One of the first things you want to teach your new conure is the “Up” command. This lets it step onto your finger, arm or shoulder. This is followed by the “Down” command, as you put it back down.
The initial challenge is to make the conure familiar with your hand. You may not realize this, but the idea of a “moving perch” can be terrifying to birds. You have to convince it that it’s safe. Do this by first gripping one of its existing perches, pulling it against the side of the cage, and slowly moving it towards the conure. It won’t be as frightened since the perch is a familiar object.
Once it gets used to the movement, press the perch against the bird’s legs, forcing it to step on to it to save its balance. Say, at the same time, “Up.” Give a treat and lavish praise. After doing this several times, substitute your hand or arm for the perch.
conure Training-Stopping screaming
Some conures can be very noisy, but don’t lose patience and “scream” right back at it. Remember that it is only trying to communicate something, albeit in a language you can’t understand!
So first rule out if the conure is distressed or upset. Is it hungry? Is it bored? Is it in pain? Is it lonely? Try leaving more toys in the cage, or placing it near a TV or within eye-level of a window.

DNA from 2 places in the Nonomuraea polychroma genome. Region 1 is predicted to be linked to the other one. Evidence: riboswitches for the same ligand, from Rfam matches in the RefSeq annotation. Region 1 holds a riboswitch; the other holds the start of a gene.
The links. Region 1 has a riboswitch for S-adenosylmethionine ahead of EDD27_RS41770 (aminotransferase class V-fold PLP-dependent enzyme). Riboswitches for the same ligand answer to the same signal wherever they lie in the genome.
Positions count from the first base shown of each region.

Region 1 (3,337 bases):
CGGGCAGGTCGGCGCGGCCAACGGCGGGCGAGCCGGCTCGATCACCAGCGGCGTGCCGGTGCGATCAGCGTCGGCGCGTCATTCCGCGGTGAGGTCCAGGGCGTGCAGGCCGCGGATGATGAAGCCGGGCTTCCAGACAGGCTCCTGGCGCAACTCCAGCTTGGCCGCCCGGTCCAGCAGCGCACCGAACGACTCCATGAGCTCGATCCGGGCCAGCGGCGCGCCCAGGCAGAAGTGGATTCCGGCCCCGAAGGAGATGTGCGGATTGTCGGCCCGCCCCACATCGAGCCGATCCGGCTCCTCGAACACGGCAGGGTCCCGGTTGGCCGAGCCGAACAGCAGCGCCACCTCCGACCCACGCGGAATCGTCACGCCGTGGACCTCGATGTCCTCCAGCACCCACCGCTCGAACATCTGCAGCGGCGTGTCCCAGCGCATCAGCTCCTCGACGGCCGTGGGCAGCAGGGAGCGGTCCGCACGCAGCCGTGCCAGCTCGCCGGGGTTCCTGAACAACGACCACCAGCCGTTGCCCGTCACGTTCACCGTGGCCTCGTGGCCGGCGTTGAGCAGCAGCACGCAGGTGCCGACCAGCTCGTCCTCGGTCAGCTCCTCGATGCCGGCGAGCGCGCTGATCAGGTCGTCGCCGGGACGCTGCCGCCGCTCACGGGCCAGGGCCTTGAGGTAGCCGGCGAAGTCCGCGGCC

If you don’t know how to stop the incessant screaming, cover the cage for a few minutes to help it calm down. Only then should you give treats, change the food dish, or take it out of its cage for a few minutes of freedom. Eventually the conure will realize that it gets what it wants when it’s not trying to bring the house down with its screaming. You can also teach it a few words, like “food” or “toy” so it can communicate what it wants, at a decent volume.
conure Training-Potty training and other tricks
Many owners proudly say that they’ve taught their conures dance or acrobatic maneuvers, or even potty training. The trick lies in conditioning: prompt them to do a certain behavior, and then reward them when they complete the task. For example, if you want them to hang upside down from your finger, tilt your hand while you say the command. Give a treat. Eventually the birds will voluntary flip over.
Potty training works the same way. Layer paper in a corner of the cage and wait for them to defecate. When they do, say “Poop!” Praise them. Eventually they will connect the word with the behavior, and not turn the entire cage into a bathroom.
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